Dorset, England
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, Dorset

Bronze Age and Roman interments have been found within the boundaries of the town. Is first mention, as 'Waymuth occurs in a charter granted by King Athelstan in 938. Its first charter was obtained in 1252 making it a free borough and port.

Weymouth has the unenviable distinction of being the port through which the black death which was to destroy maybe a third or more of the population of England entered the country as it spread through Europe from the Middle East.  

Long-running commercial disputes with its neighbour, Melcombe Regis, led to the amalgamation of the towns, the new town being granted a charter by James I in 1616.

It stood for parliament during the Civil War and by the mid-18th century its importance had declined to that of a fishing village.


1961 41,045

The turnpike system allowed the development of coaching along the main roads to and from London; the journey to the capital from Weymouth by mail coach in 1791 took only eighteen hours, by 1825, lighter coaches were completing the same route in fifteen hours.

The Wiltshire, Somerset and Weymouth Railway was also empowered by and Act of Parliament of 1845 which was backed by the Great Western. The tunnels and awkward gradients caused the line to be far from complete when the railway boom collapsed and worked on it stopped completely. The Great Western Railway took over the project in 1950 and the line was finally opened in 1857. In the meantime, Weymouth temporarily lost its Channel Island packet service to the port of Southampton.

King George III who stayed at Weymouth with the whole of the royal court for 10 weeks and his bathing exploits established the fad for sea bathing and caused the rise of seaside resorts, Weymouth amongst them.

The town's fortunes as a port turned in the 19th century with the advent of trade with the Channel Isles and, in 1944, it was the principal embarcation point for the Allied invasion of Europe. Throughout the 19th and 20th century, the town became reliant on the tourist trade.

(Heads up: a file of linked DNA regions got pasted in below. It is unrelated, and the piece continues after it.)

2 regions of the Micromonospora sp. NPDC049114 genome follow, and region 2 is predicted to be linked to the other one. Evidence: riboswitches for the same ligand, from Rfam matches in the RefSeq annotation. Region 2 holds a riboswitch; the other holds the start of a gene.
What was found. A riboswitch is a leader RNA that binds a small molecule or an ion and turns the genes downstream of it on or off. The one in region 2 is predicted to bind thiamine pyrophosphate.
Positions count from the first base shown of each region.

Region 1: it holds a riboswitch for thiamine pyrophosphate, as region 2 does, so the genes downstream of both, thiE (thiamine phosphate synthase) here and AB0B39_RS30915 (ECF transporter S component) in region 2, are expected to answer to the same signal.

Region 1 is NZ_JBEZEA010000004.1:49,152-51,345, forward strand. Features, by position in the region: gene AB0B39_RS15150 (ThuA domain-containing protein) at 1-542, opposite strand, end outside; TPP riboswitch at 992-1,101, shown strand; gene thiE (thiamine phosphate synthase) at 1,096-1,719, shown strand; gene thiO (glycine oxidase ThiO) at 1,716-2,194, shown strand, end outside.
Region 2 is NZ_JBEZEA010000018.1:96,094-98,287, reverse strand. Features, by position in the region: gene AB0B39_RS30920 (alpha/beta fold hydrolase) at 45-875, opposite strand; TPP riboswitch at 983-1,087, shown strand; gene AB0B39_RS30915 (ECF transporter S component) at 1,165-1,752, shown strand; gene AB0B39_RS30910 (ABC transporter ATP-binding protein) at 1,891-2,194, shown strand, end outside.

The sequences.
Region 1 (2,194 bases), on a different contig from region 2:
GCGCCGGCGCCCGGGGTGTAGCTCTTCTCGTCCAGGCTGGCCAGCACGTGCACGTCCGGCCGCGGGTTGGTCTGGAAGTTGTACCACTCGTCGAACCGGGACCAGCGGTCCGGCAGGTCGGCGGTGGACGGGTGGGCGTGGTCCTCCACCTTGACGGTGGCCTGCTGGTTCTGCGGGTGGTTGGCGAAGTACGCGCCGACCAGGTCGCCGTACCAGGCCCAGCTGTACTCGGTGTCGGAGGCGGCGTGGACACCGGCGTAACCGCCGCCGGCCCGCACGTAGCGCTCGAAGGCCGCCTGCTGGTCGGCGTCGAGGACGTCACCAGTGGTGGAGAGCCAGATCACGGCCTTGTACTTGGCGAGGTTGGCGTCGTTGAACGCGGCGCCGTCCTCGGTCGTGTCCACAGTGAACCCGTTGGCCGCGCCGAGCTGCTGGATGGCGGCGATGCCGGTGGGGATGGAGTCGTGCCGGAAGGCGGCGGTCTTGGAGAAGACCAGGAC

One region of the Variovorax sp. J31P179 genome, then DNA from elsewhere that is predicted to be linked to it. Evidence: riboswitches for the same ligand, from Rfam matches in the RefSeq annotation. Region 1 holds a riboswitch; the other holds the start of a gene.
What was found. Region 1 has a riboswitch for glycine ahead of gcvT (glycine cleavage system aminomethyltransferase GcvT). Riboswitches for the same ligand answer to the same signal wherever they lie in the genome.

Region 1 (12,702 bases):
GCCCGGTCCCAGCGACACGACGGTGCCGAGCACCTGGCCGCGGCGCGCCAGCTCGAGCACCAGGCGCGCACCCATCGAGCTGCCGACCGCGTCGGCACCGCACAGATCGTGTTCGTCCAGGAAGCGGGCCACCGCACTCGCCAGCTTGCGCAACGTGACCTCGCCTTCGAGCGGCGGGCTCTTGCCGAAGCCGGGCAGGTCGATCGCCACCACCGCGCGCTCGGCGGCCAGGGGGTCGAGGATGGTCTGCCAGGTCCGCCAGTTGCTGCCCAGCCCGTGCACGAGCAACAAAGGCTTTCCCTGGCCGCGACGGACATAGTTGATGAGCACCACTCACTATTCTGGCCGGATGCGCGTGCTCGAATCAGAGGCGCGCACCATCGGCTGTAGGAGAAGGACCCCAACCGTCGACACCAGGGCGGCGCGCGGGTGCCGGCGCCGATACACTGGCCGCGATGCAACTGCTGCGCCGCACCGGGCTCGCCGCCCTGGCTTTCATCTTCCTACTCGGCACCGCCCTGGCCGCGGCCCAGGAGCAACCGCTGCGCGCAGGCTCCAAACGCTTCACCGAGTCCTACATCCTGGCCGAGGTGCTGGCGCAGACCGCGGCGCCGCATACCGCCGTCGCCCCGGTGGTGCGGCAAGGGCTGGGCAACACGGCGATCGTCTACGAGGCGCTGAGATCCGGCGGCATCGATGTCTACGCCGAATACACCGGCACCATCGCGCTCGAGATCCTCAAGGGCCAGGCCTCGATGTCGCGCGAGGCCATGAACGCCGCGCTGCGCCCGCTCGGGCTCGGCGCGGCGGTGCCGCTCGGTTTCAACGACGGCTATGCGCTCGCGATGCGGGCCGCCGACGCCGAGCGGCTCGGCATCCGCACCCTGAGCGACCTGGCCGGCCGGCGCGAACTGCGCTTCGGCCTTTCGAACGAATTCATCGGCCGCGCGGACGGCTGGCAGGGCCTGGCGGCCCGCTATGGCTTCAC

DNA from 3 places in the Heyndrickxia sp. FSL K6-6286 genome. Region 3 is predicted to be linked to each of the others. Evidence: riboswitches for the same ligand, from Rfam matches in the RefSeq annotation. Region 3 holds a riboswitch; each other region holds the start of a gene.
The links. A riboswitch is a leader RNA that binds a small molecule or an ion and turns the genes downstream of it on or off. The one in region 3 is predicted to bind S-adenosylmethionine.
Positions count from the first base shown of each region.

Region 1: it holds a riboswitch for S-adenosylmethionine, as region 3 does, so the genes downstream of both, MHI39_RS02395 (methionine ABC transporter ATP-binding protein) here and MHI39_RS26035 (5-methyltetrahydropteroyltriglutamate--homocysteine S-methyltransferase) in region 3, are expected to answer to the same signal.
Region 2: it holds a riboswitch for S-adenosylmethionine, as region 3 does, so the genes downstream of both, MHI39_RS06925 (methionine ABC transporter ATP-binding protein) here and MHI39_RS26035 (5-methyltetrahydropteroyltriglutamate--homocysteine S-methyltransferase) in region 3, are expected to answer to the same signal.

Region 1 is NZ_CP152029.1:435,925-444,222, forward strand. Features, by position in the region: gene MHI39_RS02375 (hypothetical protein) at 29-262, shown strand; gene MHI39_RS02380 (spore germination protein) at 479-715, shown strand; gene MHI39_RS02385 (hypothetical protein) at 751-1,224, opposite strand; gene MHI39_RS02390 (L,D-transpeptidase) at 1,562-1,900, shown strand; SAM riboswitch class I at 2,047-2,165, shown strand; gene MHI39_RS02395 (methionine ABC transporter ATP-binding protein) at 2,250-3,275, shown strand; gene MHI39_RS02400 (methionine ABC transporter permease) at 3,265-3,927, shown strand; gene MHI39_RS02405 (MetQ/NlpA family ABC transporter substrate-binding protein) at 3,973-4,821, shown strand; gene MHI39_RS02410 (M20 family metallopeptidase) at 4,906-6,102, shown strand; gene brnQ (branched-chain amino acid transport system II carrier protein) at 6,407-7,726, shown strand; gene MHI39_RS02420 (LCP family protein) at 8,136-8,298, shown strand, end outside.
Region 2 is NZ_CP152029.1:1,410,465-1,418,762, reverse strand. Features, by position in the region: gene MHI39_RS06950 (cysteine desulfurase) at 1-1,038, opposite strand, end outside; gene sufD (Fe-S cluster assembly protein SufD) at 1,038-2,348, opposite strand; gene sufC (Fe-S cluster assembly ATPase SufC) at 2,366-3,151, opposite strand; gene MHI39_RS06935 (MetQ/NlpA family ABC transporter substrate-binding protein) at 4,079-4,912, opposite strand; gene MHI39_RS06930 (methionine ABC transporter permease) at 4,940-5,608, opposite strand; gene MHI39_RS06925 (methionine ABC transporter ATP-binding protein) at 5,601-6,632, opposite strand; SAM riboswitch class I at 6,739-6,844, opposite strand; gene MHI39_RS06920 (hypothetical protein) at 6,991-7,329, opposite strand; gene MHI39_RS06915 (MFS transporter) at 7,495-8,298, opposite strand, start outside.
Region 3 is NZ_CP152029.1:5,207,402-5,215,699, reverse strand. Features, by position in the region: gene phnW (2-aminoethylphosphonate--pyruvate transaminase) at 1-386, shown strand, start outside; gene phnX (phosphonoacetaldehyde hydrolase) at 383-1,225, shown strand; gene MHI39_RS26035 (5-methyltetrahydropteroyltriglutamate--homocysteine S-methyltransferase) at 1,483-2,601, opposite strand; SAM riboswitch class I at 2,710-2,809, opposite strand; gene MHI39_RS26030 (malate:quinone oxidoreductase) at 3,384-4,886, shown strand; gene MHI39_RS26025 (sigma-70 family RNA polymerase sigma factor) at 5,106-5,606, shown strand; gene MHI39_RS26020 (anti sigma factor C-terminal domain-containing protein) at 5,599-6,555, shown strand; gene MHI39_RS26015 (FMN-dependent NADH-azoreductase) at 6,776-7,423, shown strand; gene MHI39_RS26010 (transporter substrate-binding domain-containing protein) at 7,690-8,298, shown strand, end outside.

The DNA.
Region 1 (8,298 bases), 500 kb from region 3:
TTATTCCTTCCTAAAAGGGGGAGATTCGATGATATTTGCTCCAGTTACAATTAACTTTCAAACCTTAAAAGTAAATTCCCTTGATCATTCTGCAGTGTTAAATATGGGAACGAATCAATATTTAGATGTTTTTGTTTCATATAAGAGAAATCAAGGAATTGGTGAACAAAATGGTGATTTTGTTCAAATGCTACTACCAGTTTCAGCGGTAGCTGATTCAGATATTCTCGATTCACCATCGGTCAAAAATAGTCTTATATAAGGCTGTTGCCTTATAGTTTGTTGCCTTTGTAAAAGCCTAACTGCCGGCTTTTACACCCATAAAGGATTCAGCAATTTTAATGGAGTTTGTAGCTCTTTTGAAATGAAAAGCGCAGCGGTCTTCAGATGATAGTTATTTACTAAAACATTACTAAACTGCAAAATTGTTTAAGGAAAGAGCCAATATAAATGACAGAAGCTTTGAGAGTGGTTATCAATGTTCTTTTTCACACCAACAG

The station at Railway was built by the Wilts, Somerset & Weymouth Railway which later became part of the GWR. The LSWR however had running rights over the line from Dorchester. Both companies started services on the line in 1857 using track with three rails to accomodate the different guages. Althought the LSWR had a shorter route to London from the port, it was the GWR which secured the majority of the docks traffic for the Channel Isles and Cherbourg.

 Tramway at Weymouth Docks, <a href=BAAAGBYS.php>Dorset</a>

Through the streets of the town itself ran the Weymouth Harbour Tramway on which most of the traffic belonged to the GWR although the Tramway was jointly owned by the LSWR and the GWR. The trains had to be preceded by a man with a red flag.

Two platfroms on the 'Arrivals' side were added as late as 1957 - a period more widely known as one of railway decline.

King George III who stayed at
Weymouth with the whole of the royal court for 10 weeks and his bathing exploits established the fad for sea bathing and caused the rise of seaside resorts, Weymouth amongst them.

Meade Faulkner was a Weymouth man. He used his knowledge of the local area to write his novel "Moonfleet" which was based on the village of Fleet to the north of Chesil Beach and the Fleet lagoon.

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938First mention of Weymouth, Dorset in a charter granted by King Athelstan
1252Weymouth in Dorset recieves its first charter making it a free borough and port
1616Weymouth amalgamted with Melcombe Regis, the new town being granted a charter by James I
1627.Nov.16Weymouth borough licences, e.g. John Rashley, fuller, 5/-; Nich. Minard, carpenter,40/-; Tho Baldwin, tailor, 40/-
1685.JunGreat fire at Beaminster in Dorset
1685.Sep.13Briefs sent out to collect support following Beaminster (Dorset)fire of June
1838.Nov.28(Wednesday) Great Gale utterly destroys five ships on the shingle of Chesil Beach leaving no survivors
The Weymouth sloop Dove under Captain Bussell was wrecked on Chesil Beach - all hands and part of its cargo were saved
1840Southampton-Weymouth stage-coach starts stopping at Bournemouth
1845Wiltshire, Somerset and Weymouth Railway empowered by an Act of Parliament
1857Railway reaches Weymouth in Dorset

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